How To Move an Aquarium

One of the most difficult things in a home to move is an aquarium. Not only do you have to worry about the fish inside, but you have to worry about the delicate nature of the home in which they live. Arriving at your new home with a broken tank is not an option, so it is very important that you know how to prepare and move your aquarium before moving day arrives. Here are some tips from the experts on how to approach this not-so-unique situation.

 First Things First

Moving a fish tank is not as simple as picking up the tank and loading it into a moving truck. Most aquariums can weigh hundreds of pounds when they are full of water, meaning that they will have to be drained. Beyond that, relocation of a tank means you will be dealing with marine water, which can damage other items you are moving and the floor or furniture that is nearby. As such, be prepared with towels and other cleaning needs to combat any spills that may occur.

When you are ready to begin the process, which should be as close to the day of the move as possible, get the following things ready before pulling out your fish net.


  • Travel Tanks – prepare travel tanks for your fish, who will be pretty stressed out by the changes going on around them, by filling them with water from the tank itself and an air stone. Travel tanks should be sturdy and well sealed to prevent spillage.
  • Buckets or Water Containers – Most experts recommend that if you move, you should take the tank’s water with you when possible. As such, prepare buckets or other water holders for the trip before you begin draining the tank.
  • Aquarium Plants – If your tank contains plants, take a few of them and include them in the fish travel tanks. This will reduce the stress on the fish and help prevent jumping while you are in transit.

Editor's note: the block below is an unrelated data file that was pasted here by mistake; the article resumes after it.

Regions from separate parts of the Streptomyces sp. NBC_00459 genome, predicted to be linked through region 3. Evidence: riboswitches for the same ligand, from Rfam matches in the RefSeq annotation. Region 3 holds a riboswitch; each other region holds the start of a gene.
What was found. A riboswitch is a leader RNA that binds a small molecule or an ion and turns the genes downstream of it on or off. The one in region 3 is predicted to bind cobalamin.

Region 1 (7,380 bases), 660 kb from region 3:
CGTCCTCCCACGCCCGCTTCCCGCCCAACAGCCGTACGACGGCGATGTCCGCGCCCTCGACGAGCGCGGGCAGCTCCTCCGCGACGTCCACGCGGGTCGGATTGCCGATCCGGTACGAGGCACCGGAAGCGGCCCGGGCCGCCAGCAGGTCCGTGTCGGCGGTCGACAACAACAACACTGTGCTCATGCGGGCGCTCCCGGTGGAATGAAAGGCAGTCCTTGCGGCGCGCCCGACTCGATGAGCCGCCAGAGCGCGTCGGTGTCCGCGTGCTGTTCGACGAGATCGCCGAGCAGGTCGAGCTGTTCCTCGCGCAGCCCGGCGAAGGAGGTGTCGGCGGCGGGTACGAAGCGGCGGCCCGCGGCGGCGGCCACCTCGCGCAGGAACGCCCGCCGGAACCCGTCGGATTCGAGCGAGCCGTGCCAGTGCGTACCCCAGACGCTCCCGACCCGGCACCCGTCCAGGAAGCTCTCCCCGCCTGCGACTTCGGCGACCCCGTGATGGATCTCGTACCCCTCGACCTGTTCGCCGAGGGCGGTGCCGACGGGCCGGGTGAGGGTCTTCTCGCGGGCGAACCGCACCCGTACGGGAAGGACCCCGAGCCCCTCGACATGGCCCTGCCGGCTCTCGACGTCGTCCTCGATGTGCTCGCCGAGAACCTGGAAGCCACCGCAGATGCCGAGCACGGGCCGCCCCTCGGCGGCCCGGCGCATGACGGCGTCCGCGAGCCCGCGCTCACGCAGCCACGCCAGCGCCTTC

Packing the Tank

Now that you have your materials on hand and ready to go, it’s time to prepare and pack the tank and fish for the trip. You’ll obviously start by filling your travel tanks with enough water for the duration of travel so that your pets are safe and happy. Once they are filled, you can catch your fish and place them in the travel tanks. Be sure to turn on the air stones if they require power at this point so that the water is well oxygenated from the very beginning of things. If you’ve used multiple smaller containers, place them all in a sturdy box so that they are easier to transport and so that limited amounts of light get into the travel tanks. This can help further reduce the stress of the fish.

Once your fish are out of the tank, drain the rest of the water into waiting containers if you’ve chosen to take the water with you. If you are going to refill your tank with new water at your new place, then simply dispose of this water.

For moves that will only take you down the road or a few hours down the street, breaking down the aquarium completely is not required. Once most of the water is out, as long as you have help, it is possible to simply load the tank into your car or the moving truck with the landscaping intact. If you are moving over longer distances, experts recommend that you completely drain the tank and remove all of the decorations and rocks as well. This will prevent these items from shifting around during the ride and causing damage to the delicate tank and the seals that keep the water inside.

If you find you need to remove the landscaping, bag it all up and pack it in a small moving box with a descriptive label to be offloaded first when you arrive at your new home. Then, stuff the inside of the tank with towels or old linens to help protect it. Finally, wrap the outside with moving pads or blankets to provide further protection throughout the long distance move.

Arriving Home

Once you arrive at your new home, you should work on setting up your aquarium as soon as you possibly can. Your fish may already be in danger of stress related illness or death, so the sooner things are set up, the sooner they can get settled. If you’ve brought the old water with you, put it back into your tank when you have it located right where you want it. Remember, tanks that are full of water can weigh hundreds of pounds. Choose a new location carefully, as you may not have a choice but to leave it there once it is set up.

After you’ve put the water back in, fill the tank with fresh water to the top. Plug in filters, heaters, and any other outside attachments that you have as part of your aquatic ecosystem. With everything looking like it should, take a moment to test the water chemistry and adjust it using your chemicals as needed. Once everything is in order, transplant your fish back into the tank and let them settle into their new home as you settle into yours.